Why do I cry at the brokenness of others? Why do tears stream from my face as I lay in bed some nights, the faces of beloved friends and family whose stories I know and whose journeys I have watched, flashing before my mind's eye while unspoken, wordless prayers bubble up from my spirit to His? Why does God choose to sit me beside random, lone women at church, my heart burning in prayer for them throughout the service, prayers that plead with God for the rescuing and heartening of their spirits, though we have never met and I know not the road they walk? Why do the words of Isaiah 61 and 62 haunt me evermore, bringing me to weep and pray for faceless girls and women I can only believe someday I'll meet?
The Spirit of the Lord God is upon me,
because the Lord has anointed me
to bring good news to the poor;
he has sent me to bind up the brokenhearted,
to proclaim liberty to the captives,
and the opening of the prison to those who are bound;
to proclaim the year of the Lord's favor,
and the day of vengeance of our God;
to comfort all who mourn;
to grant to those who mourn in Zion --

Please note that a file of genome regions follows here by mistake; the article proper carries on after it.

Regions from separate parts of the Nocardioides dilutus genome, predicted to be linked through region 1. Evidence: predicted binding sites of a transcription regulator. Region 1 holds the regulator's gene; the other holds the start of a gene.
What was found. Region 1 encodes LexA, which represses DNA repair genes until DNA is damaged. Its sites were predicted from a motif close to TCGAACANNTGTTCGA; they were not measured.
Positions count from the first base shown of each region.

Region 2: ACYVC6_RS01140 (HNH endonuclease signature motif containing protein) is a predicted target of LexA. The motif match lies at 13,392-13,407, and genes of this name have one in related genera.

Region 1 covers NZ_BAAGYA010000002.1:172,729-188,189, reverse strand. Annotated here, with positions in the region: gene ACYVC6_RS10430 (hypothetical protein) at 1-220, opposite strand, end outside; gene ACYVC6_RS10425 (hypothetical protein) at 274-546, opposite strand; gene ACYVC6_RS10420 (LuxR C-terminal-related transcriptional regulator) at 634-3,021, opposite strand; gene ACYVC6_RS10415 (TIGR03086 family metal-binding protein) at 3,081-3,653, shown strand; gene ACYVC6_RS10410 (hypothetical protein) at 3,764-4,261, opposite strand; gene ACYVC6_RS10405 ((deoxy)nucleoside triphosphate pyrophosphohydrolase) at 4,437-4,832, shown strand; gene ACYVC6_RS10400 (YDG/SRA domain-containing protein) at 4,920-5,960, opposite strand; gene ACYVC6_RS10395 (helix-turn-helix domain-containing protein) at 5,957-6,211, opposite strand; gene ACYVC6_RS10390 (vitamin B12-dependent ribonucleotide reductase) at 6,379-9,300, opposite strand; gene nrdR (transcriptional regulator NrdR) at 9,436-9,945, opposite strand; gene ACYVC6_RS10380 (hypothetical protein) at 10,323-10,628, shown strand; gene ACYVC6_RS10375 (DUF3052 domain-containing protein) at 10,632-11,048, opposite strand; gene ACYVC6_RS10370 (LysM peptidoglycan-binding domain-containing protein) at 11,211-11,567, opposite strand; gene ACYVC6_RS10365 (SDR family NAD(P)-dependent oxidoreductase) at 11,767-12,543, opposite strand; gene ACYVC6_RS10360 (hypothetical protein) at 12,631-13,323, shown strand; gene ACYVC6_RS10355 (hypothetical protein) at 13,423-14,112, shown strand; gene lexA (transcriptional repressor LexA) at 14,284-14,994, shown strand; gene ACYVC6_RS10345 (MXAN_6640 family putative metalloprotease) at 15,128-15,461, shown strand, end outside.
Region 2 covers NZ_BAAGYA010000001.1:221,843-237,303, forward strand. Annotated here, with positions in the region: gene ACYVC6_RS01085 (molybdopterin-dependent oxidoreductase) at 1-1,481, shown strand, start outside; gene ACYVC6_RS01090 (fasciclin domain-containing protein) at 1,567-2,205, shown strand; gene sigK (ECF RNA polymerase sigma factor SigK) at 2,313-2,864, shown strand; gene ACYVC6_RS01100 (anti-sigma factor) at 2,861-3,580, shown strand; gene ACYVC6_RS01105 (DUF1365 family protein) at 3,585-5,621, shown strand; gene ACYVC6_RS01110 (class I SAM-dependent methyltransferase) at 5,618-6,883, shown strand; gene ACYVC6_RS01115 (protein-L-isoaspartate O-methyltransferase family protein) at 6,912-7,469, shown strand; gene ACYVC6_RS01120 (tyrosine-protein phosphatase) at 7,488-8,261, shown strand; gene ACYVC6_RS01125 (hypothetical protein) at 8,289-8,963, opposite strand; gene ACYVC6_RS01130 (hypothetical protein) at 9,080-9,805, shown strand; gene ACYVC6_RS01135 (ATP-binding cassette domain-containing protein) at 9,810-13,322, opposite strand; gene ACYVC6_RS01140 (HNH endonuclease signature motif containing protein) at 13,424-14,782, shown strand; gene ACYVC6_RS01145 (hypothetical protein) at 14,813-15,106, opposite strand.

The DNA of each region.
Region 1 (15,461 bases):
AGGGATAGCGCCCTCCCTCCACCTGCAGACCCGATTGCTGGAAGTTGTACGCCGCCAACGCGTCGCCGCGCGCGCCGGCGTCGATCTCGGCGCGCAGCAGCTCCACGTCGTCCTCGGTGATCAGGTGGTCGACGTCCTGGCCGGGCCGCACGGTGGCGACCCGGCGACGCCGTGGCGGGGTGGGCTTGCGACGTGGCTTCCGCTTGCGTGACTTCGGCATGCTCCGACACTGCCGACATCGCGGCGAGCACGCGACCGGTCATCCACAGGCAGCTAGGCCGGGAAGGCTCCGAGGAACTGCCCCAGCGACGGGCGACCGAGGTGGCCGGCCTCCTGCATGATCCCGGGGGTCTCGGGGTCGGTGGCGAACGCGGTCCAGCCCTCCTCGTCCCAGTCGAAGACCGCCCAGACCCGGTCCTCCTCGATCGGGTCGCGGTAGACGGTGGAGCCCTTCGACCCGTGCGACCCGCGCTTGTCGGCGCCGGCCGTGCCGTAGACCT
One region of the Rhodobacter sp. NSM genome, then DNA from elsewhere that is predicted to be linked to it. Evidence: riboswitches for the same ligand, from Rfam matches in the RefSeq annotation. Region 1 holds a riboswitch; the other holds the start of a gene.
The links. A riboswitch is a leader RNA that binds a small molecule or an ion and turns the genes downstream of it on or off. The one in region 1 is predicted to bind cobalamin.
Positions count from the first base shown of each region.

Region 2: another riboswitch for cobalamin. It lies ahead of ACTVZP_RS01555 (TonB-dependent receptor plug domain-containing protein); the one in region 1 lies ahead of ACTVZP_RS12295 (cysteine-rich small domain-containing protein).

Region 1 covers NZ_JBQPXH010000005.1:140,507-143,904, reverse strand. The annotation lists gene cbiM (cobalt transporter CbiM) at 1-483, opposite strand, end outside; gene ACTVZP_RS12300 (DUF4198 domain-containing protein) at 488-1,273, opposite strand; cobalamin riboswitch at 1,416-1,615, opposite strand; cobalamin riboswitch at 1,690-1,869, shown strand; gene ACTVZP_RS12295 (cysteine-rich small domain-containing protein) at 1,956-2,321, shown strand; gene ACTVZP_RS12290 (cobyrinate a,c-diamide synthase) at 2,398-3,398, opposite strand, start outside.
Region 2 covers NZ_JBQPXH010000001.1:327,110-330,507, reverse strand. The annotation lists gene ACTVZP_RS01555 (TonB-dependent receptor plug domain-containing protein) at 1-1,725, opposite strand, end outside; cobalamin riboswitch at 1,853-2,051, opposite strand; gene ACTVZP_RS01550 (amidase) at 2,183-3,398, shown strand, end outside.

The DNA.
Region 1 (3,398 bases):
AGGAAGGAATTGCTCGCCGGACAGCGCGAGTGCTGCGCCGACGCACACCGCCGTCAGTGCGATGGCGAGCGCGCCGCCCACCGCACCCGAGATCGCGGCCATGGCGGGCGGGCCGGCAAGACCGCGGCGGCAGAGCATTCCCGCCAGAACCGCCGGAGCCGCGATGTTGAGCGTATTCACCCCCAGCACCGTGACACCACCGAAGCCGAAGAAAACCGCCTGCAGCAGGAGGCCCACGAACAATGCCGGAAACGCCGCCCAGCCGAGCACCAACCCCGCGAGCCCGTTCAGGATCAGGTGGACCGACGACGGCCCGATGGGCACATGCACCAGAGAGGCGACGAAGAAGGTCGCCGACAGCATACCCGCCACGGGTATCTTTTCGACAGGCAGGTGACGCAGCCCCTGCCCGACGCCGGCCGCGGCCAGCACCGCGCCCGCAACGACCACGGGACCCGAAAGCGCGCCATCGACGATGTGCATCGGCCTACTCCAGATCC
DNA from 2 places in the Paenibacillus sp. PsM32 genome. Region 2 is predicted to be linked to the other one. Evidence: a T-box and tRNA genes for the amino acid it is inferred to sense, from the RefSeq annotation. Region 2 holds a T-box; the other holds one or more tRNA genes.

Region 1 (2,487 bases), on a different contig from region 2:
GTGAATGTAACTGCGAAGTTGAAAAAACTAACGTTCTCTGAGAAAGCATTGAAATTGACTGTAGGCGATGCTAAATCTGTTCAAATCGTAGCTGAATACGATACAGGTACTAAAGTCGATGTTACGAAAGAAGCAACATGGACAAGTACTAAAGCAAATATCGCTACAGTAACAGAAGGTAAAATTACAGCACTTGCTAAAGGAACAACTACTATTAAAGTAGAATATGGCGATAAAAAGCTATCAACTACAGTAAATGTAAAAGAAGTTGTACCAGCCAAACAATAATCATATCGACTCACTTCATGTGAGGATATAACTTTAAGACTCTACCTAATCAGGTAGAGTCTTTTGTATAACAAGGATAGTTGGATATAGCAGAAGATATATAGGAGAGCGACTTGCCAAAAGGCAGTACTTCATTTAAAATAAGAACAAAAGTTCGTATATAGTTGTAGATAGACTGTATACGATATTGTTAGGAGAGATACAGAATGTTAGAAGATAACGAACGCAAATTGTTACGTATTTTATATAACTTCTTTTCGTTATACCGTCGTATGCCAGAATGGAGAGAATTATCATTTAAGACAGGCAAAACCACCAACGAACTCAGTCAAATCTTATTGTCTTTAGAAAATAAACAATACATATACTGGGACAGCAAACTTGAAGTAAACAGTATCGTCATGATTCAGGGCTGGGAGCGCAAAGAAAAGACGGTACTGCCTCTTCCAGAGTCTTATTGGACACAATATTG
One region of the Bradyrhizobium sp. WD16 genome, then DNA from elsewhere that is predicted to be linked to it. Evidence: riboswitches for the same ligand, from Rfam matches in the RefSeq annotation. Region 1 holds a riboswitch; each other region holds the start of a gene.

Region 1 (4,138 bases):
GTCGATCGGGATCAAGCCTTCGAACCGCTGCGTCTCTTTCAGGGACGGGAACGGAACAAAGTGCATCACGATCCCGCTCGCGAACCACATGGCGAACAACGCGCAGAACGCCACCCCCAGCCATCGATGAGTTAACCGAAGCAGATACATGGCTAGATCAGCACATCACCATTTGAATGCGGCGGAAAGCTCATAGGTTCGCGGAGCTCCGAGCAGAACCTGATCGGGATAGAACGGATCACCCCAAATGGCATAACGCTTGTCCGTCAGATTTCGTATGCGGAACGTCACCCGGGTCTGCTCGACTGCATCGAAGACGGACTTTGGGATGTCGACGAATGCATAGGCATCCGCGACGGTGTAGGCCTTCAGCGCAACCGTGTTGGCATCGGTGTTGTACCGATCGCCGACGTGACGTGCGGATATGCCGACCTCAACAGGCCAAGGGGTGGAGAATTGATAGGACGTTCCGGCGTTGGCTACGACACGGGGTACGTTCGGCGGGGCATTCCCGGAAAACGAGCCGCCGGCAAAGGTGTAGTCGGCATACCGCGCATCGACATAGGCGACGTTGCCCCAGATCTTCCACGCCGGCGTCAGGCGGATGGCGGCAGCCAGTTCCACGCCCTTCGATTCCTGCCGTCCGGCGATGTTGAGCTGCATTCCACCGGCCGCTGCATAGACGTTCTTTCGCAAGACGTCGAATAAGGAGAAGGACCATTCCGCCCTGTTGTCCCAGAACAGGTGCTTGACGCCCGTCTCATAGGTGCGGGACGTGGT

to give them a beautiful headdress instead of ashes,
the oil of gladness instead of mourning,
the garment of praise instead of a faint spirit;
that they may be called oaks of righteousness,
the planting of the Lord, that he may be glorified. . . .
You shall be a crown of beauty in the hand of the Lord,
and a royal diadem in the hand of your God.
You shall no more be termed Forsaken,
and your land shall no more be termed Desolate,
but you shall be called My Delight Is in Her,
and your land Married;
for the Lord delights in you,
and your land shall be married.
For as a young man marries a young woman,
so shall your sons marry you,
and as the bridegroom rejoices over the bride,
so shall your God rejoice over you. . . .
You shall be called Sought Out,
A City Not Forsaken.
--Isaiah 61:1-3, 62:3-4, 12